Part of the challenge of making cluster munitions work is that potential for duds. From a human rights and laws-of-war perspective, duds are deadly because they pose a risk to people who are civilians—they’re not uniformed armed combatants, soldiers, or other members of the military. By threatening civilians, and by threatening them after a war is over, these weapons create an enduring risk; the small bomblets are costly to clean up and deadly to leave in place. The other reason duds are a problem for the military is that each dud fired in battle is a potential enemy left alive, making the weapon less effective than promised.

Dealing with deadly duds

There are a few ways countries have responded to the problems posed by cluster munitions and their duds. The first is the Convention on Cluster Munitions. This treaty, which is agreed to by more than 100 nations, entered into force in 2010.  The convention “bans the use of cluster munitions, as well as their development, production, acquisition, transfer, and stockpiling,” with two exceptions: if the cluster munition is designed to detect and hit a single target (like many small bombs hitting a tank) or if they are cluster munitions that include an electronic self-destruction or self-deactivating feature. That last feature lets munitions render themselves inert, reducing but not completely eliminating the risk to civilians posed by unexploded bombs.

Several nations have not signed the Convention on Cluster Munitions, including Russia, the United States, and Ukraine, among others. While some NATO allies, like Canada, France, and the United Kingdom are signatories, the treaty does not prevent general or military cooperation with non-signatory nations.

The other way to reduce the risk of unexploded submunitions is to ensure that more of the submunitions explode.

This is the tack that Kahl emphasized, saying that “compared to Russian cluster munitions, the DPICM rounds we will provide Ukraine have an extremely low failure, or dud rate. The DPICM ammunition we are delivering to Ukraine will consist only of those with a dud rate less than 2.35 percent. Compare that to Russia, which has been using cluster munitions across Ukraine with dud rates of between 30 and 40 percent. During the first year of the conflict alone, Russia fired cluster munitions deployed from a range of weapon systems have likely expended tens of millions of submunitions, or bomblets, across Ukraine.”

The aftermath 

Unexploded bombs from this fighting were already a major postwar concern for Ukraine, because safely clearing explosives is slow, painstaking work. While Kahl gave a failure rate of 2.35 percent, the New York Times reports that “the Pentagon’s own statements indicate that the cluster munitions in question contain older grenades known to have a failure rate of 14 percent or more.”

With 72 small grenades in each shell of cluster munitions, a 14-percent failure rate translates to just over 10 failures per shell. (The number of submunitions in a shell varies, with reports ranging from tens to hundreds.) These are stockpiled weapons that the United States stopped using in 2003, and stopped procuring in 2008 as the failure rate was deemed too high under Pentagon policy.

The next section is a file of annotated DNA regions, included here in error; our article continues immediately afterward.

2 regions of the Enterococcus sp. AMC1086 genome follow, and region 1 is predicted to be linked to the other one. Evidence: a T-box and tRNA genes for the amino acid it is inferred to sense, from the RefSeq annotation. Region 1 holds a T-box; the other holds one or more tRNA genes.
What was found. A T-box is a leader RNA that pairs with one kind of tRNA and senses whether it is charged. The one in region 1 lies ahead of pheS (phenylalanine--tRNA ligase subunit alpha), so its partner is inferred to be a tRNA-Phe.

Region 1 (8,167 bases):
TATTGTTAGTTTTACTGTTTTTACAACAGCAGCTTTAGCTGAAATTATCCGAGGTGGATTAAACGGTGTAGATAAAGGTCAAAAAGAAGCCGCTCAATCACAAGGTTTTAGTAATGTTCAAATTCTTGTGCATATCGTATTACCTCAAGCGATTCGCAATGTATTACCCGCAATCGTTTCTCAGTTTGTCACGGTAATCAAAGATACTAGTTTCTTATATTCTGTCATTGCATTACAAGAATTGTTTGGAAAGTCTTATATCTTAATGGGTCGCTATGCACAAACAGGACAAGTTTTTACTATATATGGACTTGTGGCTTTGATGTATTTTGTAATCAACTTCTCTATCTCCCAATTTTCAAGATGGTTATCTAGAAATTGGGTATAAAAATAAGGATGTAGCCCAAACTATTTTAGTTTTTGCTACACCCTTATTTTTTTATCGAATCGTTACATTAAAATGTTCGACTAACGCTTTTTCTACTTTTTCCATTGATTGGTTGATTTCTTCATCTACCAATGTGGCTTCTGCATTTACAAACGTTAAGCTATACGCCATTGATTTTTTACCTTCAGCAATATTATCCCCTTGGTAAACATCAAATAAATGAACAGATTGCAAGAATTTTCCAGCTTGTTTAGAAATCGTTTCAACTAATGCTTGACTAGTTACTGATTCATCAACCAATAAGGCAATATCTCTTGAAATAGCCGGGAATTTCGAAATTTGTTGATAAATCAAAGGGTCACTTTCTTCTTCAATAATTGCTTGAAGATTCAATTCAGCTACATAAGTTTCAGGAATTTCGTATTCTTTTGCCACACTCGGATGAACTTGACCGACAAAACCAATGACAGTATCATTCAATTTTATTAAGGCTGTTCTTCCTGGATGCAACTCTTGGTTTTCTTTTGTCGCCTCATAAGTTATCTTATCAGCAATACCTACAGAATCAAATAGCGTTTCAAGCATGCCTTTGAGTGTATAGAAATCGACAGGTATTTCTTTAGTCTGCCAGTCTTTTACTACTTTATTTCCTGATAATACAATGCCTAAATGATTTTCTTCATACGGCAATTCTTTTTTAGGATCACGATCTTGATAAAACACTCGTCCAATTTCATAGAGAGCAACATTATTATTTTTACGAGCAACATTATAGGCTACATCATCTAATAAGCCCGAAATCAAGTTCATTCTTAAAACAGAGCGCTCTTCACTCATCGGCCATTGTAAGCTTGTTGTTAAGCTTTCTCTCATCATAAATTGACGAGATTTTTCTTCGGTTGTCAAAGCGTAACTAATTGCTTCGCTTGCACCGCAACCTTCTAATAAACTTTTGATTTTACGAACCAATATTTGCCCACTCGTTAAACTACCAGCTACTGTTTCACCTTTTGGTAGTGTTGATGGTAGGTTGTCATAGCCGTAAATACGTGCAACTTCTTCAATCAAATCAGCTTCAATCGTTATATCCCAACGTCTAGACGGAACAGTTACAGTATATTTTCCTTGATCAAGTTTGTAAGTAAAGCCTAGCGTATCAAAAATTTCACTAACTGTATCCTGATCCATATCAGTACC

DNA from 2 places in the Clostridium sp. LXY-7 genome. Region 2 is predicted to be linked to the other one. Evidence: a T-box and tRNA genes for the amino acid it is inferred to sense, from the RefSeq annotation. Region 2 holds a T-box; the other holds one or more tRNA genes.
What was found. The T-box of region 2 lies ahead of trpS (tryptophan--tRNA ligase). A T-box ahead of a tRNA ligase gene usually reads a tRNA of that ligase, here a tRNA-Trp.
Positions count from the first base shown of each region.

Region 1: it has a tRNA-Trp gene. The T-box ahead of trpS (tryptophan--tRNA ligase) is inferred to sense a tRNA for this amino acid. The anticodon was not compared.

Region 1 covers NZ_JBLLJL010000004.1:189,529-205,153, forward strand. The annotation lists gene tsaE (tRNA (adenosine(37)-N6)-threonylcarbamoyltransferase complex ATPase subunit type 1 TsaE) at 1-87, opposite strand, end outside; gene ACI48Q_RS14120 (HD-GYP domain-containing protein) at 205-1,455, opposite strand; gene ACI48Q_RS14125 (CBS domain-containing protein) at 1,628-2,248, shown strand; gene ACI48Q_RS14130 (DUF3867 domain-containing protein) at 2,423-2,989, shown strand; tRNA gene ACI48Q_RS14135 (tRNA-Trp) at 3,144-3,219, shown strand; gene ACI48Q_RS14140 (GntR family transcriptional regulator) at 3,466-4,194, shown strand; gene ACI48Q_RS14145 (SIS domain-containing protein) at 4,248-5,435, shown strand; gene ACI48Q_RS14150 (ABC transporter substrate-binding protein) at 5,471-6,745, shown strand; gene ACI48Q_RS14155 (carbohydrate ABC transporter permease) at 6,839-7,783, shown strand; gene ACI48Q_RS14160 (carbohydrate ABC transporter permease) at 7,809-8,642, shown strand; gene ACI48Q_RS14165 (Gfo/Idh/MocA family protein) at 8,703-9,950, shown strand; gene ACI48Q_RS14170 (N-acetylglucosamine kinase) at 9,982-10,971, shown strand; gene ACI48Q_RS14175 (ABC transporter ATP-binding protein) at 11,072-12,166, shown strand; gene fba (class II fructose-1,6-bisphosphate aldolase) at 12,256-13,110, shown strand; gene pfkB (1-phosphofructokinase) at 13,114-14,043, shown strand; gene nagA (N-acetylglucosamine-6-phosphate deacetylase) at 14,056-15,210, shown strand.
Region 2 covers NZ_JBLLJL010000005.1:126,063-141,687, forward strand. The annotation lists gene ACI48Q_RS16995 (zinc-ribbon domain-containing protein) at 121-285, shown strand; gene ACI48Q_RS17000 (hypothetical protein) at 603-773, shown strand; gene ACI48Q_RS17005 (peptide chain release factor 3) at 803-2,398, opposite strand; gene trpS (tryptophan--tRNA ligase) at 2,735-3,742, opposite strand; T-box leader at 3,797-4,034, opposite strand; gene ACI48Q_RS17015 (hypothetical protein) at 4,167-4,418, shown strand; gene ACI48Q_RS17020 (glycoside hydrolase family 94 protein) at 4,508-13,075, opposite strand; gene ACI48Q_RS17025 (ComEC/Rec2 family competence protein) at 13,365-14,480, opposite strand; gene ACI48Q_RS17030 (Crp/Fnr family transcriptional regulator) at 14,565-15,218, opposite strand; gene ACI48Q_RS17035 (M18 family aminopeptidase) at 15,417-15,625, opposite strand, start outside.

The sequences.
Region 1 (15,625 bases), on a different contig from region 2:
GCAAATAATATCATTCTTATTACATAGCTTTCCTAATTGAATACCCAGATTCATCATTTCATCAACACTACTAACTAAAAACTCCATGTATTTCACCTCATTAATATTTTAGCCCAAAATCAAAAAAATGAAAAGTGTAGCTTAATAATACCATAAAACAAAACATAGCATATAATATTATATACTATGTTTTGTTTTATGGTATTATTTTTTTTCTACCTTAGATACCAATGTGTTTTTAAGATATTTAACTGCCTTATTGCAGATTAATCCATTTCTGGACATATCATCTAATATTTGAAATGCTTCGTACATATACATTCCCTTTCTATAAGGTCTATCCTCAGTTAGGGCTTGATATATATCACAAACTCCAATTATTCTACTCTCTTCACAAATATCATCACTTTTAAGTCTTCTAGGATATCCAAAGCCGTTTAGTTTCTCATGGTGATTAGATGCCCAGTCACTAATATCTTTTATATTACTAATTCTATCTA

In a press conference July 7, National Security Advisor Jake Sullivan emphasized the nature of the war Ukraine is fighting as a justification for the weapons.

“The argument I’m making is that Russia has already spread tens of millions of these bomblets across Ukrainian territory,” said Sullivan. “So we have to ask ourselves: Is Ukraine’s use of cluster munitions on that same land actually that much of an addition of civilian harm, given that that area is going to have to be de-mined regardless?”

Kahl echoed that same sentiment, saying “Russia has been using cluster munitions indiscriminately since the start of this war in order to attack Ukraine. By contrast, Ukraine is seeking DPICM rounds in order to defend its own sovereign territory.”

These arguments anticipate and in part respond to the robust disagreement about the weapon’s transfer and use from allies and human rights organizations. On July 8, Canada’s government released a statement condemning the transfer, saying “We do not support the use of cluster munitions and are committed to putting an end to the effects cluster munitions have on civilians – particularly children.”

Legacy weapons—and the question of using them or not—are realities that present and future policy makers must grapple with. Like a submunition left undiscovered in a field until tragedy strikes, the decision to develop and field a weapon has implications in the immediate moments of the conflict, and in the long aftermath of a battle. The hastened end of a war may make the peacetime work of restoration and demining arrive sooner, but the way in which the war is fought will determine the scale of post-war repair needed.